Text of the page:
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    The Weekly News Roundup - 8th May

    15/05/19 4:03 PM


    Melbourne pub ordered to tear down Harry Potter installation after legal threat

    The Imperial Hotel has been ordered tear down its rooftop Harry Potter installation and turn off the taps on its Buttah Beer after the multinational demanded the pub remove all wizard-themed decorations and references.

    Super funds shirking social issues are breaking law: AusSuper chief

    Superannuation funds failing to consider environmental, social and corporate governance risks when investing their members' retirement savings are in breach of their duties and therefore the law, says the head of Australia's biggest industry super fund.

    Tasmanian sex crime survivors seek right to be publicly identified

    Tasmania and the Northern Territory are the only jurisdictions where that means survivors of alleged sexual offences are also prevented from publicly identifying themselves, unless a court makes an order allowing them to do so.


    Why you can still be charged double for consumer goods, years after Government pledged crackdown

    Advocates are angry vulnerable Australians are still being "harmed" by payday loans and high-cost appliance contracts, years after the Federal Government promised to crack down on the practice.

    Who to Sue When a Robot Loses Your Fortune

    The first known case of humans going to court over investment losses triggered by autonomous machines will test the limits of liability.

    Mining mogul Gina Rinehart wins bid to keep family feud out of court

    The High Court has found in favour of Australia's richest person Gina Rinehart, allowing a dispute with two of her children to be heard out of the public spotlight. 


    'I won't be intimidated': Ikea tackles Aussie mum in trademark tussle

    Kylie Hughes' heart sank when a letter arrived in the post from Ikea's lawyers. Her fledgling business Stylkea, which sells products enabling customers to transform their flat-pack furniture, was in trouble with Ikea over her attempt to trademark her business' name.

    Parents face court over neglect of child on vegan-only diet

    A judge has lashed out at one half of a Sydney vegan couple who had their three children taken away from them after police found their 20-month-old girl was severely malnourished and suffering from rickets face five years in jail.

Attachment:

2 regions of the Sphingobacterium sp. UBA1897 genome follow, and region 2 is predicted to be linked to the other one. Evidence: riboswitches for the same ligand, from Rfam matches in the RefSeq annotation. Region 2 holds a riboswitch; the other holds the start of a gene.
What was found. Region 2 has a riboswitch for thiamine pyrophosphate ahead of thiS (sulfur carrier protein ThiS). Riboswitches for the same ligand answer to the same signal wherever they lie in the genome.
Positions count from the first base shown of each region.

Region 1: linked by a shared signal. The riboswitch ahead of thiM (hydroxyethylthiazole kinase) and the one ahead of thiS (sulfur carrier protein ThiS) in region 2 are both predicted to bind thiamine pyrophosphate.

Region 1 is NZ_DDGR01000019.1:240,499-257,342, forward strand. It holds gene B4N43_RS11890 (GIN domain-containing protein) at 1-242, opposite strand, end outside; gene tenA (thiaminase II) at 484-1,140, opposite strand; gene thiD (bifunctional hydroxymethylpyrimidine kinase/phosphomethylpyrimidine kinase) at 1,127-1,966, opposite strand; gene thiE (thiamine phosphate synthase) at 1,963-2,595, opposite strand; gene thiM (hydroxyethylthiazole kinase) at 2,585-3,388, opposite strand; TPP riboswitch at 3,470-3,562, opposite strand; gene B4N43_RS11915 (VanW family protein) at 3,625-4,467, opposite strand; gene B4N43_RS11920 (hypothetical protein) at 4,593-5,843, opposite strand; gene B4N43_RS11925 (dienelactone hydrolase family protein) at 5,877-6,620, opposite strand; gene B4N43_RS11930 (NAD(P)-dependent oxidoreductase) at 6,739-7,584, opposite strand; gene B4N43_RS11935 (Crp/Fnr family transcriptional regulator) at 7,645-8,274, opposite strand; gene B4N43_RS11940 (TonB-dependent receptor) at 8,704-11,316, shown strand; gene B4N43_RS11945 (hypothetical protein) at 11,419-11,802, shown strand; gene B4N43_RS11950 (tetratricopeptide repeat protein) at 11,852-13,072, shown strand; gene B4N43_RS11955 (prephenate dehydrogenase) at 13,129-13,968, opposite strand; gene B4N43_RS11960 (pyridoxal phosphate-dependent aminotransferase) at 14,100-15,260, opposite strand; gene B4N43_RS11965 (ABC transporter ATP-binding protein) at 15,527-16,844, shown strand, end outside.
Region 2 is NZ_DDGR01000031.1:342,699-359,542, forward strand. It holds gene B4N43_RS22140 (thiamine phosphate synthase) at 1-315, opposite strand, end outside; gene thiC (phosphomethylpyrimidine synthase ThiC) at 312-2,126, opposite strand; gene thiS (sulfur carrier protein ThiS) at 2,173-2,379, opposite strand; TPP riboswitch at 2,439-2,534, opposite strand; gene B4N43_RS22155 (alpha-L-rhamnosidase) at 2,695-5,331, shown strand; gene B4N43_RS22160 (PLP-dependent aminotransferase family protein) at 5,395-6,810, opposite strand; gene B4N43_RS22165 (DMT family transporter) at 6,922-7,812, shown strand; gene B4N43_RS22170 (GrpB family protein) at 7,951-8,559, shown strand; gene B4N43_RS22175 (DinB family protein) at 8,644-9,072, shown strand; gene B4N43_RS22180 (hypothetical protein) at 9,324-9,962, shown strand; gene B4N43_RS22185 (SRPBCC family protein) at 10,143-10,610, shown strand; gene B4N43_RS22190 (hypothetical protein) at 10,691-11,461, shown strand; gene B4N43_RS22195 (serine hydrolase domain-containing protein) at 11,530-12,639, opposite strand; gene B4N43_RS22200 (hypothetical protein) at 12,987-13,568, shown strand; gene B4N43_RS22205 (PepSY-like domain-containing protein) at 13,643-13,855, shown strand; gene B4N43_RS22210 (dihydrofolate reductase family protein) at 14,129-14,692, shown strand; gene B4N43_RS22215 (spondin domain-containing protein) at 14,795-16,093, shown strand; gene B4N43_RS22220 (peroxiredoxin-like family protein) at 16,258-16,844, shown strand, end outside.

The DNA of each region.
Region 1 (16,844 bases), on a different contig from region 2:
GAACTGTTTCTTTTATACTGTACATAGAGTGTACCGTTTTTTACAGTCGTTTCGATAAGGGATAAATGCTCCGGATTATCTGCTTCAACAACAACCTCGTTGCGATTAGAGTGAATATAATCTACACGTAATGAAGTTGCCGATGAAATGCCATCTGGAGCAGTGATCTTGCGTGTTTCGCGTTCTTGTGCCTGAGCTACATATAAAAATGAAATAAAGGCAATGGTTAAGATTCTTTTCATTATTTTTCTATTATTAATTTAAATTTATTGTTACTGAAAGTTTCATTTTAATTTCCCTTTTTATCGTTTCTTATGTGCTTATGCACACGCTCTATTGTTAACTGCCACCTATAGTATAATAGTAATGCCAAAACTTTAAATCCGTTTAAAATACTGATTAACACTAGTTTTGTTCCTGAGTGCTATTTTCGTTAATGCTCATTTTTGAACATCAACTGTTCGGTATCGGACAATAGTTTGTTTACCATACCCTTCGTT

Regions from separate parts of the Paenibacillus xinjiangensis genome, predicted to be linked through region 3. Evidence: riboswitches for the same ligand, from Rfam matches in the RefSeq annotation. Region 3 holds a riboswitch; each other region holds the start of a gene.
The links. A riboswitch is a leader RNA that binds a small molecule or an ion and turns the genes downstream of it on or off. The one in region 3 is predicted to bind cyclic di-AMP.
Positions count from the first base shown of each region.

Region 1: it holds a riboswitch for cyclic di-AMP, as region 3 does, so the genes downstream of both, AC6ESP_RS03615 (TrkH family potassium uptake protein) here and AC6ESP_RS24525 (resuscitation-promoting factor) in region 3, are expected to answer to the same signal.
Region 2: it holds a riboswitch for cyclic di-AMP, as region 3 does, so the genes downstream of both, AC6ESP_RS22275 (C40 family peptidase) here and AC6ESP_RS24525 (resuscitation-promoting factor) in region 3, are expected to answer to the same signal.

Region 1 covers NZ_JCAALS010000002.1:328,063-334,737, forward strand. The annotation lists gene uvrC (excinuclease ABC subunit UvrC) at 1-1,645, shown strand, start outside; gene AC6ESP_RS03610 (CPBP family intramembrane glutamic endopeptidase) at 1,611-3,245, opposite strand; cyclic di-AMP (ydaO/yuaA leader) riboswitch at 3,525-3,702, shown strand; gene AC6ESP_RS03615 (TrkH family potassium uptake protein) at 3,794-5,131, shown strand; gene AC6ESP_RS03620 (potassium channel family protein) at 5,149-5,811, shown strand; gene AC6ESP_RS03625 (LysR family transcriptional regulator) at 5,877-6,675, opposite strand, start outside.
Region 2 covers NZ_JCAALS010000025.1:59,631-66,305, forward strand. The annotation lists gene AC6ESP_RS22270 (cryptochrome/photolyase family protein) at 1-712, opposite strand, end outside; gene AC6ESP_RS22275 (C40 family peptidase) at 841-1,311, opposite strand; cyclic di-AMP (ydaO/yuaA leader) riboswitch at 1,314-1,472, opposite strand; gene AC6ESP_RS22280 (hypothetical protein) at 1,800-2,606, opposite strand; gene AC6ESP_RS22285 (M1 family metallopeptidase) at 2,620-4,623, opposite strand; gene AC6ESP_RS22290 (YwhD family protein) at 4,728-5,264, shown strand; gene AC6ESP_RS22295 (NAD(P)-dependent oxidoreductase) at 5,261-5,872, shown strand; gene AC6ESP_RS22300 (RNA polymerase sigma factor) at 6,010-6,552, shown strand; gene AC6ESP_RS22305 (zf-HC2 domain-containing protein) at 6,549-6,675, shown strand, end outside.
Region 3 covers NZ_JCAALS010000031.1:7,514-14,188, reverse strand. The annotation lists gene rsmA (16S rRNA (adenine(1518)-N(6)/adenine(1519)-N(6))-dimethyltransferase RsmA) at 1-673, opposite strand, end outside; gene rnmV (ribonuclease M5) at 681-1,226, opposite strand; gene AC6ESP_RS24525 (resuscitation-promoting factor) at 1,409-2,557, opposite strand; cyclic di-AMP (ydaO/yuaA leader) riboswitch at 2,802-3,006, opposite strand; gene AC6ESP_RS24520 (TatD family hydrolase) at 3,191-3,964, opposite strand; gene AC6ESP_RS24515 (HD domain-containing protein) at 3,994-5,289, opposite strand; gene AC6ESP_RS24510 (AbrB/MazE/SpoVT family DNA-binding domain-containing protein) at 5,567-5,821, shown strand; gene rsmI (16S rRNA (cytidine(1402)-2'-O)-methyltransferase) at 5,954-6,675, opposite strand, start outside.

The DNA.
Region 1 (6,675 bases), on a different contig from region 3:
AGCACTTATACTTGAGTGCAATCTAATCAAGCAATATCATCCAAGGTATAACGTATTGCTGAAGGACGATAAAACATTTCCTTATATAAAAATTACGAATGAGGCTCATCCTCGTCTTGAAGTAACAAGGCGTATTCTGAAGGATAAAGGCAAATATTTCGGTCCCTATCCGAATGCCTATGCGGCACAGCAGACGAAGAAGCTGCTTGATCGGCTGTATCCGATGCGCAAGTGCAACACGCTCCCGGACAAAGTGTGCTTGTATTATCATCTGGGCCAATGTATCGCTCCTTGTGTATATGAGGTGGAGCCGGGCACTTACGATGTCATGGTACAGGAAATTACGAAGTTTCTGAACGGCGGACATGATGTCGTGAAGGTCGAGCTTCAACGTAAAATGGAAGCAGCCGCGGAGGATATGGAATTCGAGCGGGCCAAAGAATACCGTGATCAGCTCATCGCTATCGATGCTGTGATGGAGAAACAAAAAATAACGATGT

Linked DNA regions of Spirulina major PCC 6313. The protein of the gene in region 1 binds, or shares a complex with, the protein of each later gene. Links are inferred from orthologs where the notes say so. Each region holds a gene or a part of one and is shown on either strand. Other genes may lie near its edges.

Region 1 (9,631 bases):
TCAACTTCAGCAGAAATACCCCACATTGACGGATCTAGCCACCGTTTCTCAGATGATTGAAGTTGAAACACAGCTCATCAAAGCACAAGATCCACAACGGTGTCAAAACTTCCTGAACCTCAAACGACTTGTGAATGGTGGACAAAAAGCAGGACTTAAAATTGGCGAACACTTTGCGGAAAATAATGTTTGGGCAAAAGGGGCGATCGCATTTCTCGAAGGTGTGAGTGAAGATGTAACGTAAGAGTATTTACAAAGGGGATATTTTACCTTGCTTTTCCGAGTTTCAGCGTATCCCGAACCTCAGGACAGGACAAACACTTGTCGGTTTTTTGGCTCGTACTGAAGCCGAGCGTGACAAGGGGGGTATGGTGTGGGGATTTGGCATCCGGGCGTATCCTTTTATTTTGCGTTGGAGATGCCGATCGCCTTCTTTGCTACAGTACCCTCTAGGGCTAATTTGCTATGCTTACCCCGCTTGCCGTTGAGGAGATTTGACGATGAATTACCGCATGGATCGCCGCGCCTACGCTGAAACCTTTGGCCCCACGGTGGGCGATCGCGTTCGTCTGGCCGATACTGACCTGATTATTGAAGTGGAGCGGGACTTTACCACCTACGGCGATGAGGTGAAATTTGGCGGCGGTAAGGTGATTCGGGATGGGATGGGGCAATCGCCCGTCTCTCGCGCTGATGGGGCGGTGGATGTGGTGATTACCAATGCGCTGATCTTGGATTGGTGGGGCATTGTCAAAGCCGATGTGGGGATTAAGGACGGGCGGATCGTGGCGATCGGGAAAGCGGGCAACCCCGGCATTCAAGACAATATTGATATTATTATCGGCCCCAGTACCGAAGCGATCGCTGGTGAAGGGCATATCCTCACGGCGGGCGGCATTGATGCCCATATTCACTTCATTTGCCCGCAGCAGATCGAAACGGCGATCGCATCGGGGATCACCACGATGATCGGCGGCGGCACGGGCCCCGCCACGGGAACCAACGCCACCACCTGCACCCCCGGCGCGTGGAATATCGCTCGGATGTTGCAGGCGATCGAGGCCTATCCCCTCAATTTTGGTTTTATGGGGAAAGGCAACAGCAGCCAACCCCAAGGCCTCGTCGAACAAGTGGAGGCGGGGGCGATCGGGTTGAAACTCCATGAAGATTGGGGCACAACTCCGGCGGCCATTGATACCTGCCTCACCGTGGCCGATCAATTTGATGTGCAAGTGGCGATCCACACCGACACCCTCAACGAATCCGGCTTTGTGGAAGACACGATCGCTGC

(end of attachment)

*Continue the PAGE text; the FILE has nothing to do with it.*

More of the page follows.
Rocky Hill open cut coal mine 'dead in the water' after Gloucester Resources abandons appeal option

    The company proposing a controversial open cut coal mine for New South Wales' Manning Valley, refused by an environment court in February on the grounds of its contribution to climate change, will not appeal the decision.


    Former public servant to get new taxpayer-funder recliner to help with neck pain from 1992 car accident

    The government's workplace insurer has been told to cough up $1,114 for a new recliner lounge chair for a former public servant who was injured in a car crash 27 years ago.

    'Somewhat enormous meals': cafe owner ordered to pay Instagram influencer $1,600

    A Melbourne cafe has been ordered to pay an Instagram influencer more than $1,600 after a verbal contract between the parties “turned sour”.

    Australian ugg boot-maker loses legal battle over trademark naming rights

    Australian ugg boot-maker Eddie Oygur has suffered a $643,000 loss in his "David versus Goliath" legal fight with a major US footwear and apparel company.


    Marist Fathers to be sued for hundreds of thousands of dollars by Tasmanian sex abuse victims

    Former Tasmanian school students are suing the Marist Fathers for hundreds of thousands of dollars over historical sexual abuse that occurred in the 1960s, 70s and 80s.

    Housing department accused of trying to prevent asbestos legal action

    A public housing tenant who discovered asbestos in her home says the Department of Housing is trying to get her to sign a document that would prevent her from taking legal action if she ever developed an asbestos-related illness.

    Online betting agencies using illegal offers to lure new users

    Some gambling companies are using a legal loophole to induce punters to gamble online while regulators are cracking down on others. NSW passed laws in July 2018 banning the promotion or inducement to gamble, although an exemption allows such advertising on racing websites.


    Foodora owes $8 million to former delivery workers, who will only receive 29 cents in the dollar

    Foodora owes nearly $8 million in unpaid wages and superannuation, but its former workers will only get back a small fraction of that in their wallets.

    Couple lodges court claim for almost $500k in unpaid wages from cleaning company

    A husband and wife who say they worked 60-hour weeks as cleaners at a council in Melbourne's north have lodged a claim for nearly $500,000 in unpaid wages from their former employer.

    Mistake of fact defence: The legal loophole stopping Queensland rape complainants from getting justice

    That a woman may "freeze" rather than fight back against a sexual assault is a common and well-documented reaction. This response — and the fact that not fighting back does not mean someone is consenting — is also recognised in Australian rape laws, which have been reformed and refined over the years to better reflect social attitudes towards consent. But in Queensland, a century-old legal loophole is allowing defendants in sexual assault cases to escape accountability by doing exactly that.

    Topics: Weekly Roundup

    Micaela Corr

    Written by Micaela Corr